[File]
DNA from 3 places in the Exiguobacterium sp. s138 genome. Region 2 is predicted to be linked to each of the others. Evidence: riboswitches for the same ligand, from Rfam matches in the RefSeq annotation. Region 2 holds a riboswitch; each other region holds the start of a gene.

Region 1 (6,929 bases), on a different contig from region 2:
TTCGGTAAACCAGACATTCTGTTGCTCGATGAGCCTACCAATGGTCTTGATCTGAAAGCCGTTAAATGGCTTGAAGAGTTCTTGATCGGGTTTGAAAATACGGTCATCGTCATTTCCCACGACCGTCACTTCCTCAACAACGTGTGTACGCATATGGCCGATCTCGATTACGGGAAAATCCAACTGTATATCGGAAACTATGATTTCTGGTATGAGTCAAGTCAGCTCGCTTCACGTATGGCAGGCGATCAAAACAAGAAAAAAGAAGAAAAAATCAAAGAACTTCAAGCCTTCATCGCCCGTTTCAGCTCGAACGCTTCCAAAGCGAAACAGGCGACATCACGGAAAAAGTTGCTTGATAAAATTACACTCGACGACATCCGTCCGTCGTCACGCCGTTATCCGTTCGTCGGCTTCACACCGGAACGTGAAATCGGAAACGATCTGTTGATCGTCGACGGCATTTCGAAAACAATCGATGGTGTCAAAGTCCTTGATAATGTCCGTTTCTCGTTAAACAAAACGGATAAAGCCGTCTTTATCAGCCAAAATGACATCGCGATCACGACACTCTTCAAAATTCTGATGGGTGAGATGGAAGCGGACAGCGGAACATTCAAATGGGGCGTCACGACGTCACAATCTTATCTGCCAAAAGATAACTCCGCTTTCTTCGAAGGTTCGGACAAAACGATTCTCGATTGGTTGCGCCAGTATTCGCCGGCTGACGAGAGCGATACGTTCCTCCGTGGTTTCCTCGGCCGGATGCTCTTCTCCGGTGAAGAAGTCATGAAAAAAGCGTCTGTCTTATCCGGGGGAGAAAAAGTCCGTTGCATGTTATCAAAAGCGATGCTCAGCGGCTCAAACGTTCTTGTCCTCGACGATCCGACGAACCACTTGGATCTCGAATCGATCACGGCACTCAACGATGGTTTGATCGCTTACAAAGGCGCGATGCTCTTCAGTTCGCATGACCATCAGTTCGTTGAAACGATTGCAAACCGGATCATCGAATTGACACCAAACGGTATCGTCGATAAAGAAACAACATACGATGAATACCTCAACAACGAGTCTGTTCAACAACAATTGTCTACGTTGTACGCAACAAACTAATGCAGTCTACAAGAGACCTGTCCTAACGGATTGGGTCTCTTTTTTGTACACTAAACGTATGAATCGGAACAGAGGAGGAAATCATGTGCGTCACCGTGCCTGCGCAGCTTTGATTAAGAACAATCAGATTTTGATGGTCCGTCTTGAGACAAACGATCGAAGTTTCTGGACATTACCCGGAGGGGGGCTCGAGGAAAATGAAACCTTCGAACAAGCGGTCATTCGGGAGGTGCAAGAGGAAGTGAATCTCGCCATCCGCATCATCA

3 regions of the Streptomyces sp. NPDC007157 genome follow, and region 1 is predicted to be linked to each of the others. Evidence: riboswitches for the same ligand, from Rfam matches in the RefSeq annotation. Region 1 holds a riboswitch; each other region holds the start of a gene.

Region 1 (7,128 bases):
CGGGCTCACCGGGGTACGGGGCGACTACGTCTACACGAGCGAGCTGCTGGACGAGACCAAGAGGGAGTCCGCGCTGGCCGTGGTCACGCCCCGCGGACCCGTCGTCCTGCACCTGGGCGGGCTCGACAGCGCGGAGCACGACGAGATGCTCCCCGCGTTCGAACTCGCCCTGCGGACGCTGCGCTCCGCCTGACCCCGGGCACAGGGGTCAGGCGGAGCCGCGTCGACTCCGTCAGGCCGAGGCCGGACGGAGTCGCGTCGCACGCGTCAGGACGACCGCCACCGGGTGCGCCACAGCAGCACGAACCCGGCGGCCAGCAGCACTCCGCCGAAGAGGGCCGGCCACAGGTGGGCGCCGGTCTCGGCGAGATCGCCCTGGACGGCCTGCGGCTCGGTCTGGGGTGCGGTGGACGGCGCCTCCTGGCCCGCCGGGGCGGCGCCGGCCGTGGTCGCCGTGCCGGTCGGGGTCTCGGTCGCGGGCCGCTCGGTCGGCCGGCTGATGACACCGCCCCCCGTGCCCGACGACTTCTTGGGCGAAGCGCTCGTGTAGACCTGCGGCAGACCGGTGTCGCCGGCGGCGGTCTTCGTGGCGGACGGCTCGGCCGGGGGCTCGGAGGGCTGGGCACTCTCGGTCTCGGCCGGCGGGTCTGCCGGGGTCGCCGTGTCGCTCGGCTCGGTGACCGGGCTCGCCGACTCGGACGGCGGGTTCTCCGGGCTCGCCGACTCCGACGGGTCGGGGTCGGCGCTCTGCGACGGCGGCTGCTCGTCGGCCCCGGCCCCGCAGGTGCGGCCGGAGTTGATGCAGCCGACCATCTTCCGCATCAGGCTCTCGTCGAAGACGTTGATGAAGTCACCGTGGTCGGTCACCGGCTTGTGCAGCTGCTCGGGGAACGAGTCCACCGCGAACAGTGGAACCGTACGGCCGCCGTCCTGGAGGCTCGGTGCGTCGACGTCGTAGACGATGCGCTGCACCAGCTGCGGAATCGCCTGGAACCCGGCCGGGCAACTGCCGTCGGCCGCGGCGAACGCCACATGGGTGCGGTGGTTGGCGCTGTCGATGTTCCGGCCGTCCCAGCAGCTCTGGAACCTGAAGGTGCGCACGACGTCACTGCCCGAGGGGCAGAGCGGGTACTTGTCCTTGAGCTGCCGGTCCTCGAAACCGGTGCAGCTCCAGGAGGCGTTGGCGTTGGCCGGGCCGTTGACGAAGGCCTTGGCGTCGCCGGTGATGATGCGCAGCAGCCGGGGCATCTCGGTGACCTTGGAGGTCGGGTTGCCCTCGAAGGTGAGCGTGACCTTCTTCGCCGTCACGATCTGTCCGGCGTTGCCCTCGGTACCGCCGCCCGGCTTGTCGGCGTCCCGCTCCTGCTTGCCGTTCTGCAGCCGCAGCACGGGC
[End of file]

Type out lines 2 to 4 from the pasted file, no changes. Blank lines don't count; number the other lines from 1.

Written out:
Region 1 (6,929 bases), on a different contig from region 2:
TTCGGTAAACCAGACATTCTGTTGCTCGATGAGCCTACCAATGGTCTTGATCTGAAAGCCGTTAAATGGCTTGAAGAGTTCTTGATCGGGTTTGAAAATACGGTCATCGTCATTTCCCACGACCGTCACTTCCTCAACAACGTGTGTACGCATATGGCCGATCTCGATTACGGGAAAATCCAACTGTATATCGGAAACTATGATTTCTGGTATGAGTCAAGTCAGCTCGCTTCACGTATGGCAGGCGATCAAAACAAGAAAAAAGAAGAAAAAATCAAAGAACTTCAAGCCTTCATCGCCCGTTTCAGCTCGAACGCTTCCAAAGCGAAACAGGCGACATCACGGAAAAAGTTGCTTGATAAAATTACACTCGACGACATCCGTCCGTCGTCACGCCGTTATCCGTTCGTCGGCTTCACACCGGAACGTGAAATCGGAAACGATCTGTTGATCGTCGACGGCATTTCGAAAACAATCGATGGTGTCAAAGTCCTTGATAATGTCCGTTTCTCGTTAAACAAAACGGATAAAGCCGTCTTTATCAGCCAAAATGACATCGCGATCACGACACTCTTCAAAATTCTGATGGGTGAGATGGAAGCGGACAGCGGAACATTCAAATGGGGCGTCACGACGTCACAATCTTATCTGCCAAAAGATAACTCCGCTTTCTTCGAAGGTTCGGACAAAACGATTCTCGATTGGTTGCGCCAGTATTCGCCGGCTGACGAGAGCGATACGTTCCTCCGTGGTTTCCTCGGCCGGATGCTCTTCTCCGGTGAAGAAGTCATGAAAAAAGCGTCTGTCTTATCCGGGGGAGAAAAAGTCCGTTGCATGTTATCAAAAGCGATGCTCAGCGGCTCAAACGTTCTTGTCCTCGACGATCCGACGAACCACTTGGATCTCGAATCGATCACGGCACTCAACGATGGTTTGATCGCTTACAAAGGCGCGATGCTCTTCAGTTCGCATGACCATCAGTTCGTTGAAACGATTGCAAACCGGATCATCGAATTGACACCAAACGGTATCGTCGATAAAGAAACAACATACGATGAATACCTCAACAACGAGTCTGTTCAACAACAATTGTCTACGTTGTACGCAACAAACTAATGCAGTCTACAAGAGACCTGTCCTAACGGATTGGGTCTCTTTTTTGTACACTAAACGTATGAATCGGAACAGAGGAGGAAATCATGTGCGTCACCGTGCCTGCGCAGCTTTGATTAAGAACAATCAGATTTTGATGGTCCGTCTTGAGACAAACGATCGAAGTTTCTGGACATTACCCGGAGGGGGGCTCGAGGAAAATGAAACCTTCGAACAAGCGGTCATTCGGGAGGTGCAAGAGGAAGTGAATCTCGCCATCCGCATCATCA

3 regions of the Streptomyces sp. NPDC007157 genome follow, and region 1 is predicted to be linked to each of the others. Evidence: riboswitches for the same ligand, from Rfam matches in the RefSeq annotation. Region 1 holds a riboswitch; each other region holds the start of a gene.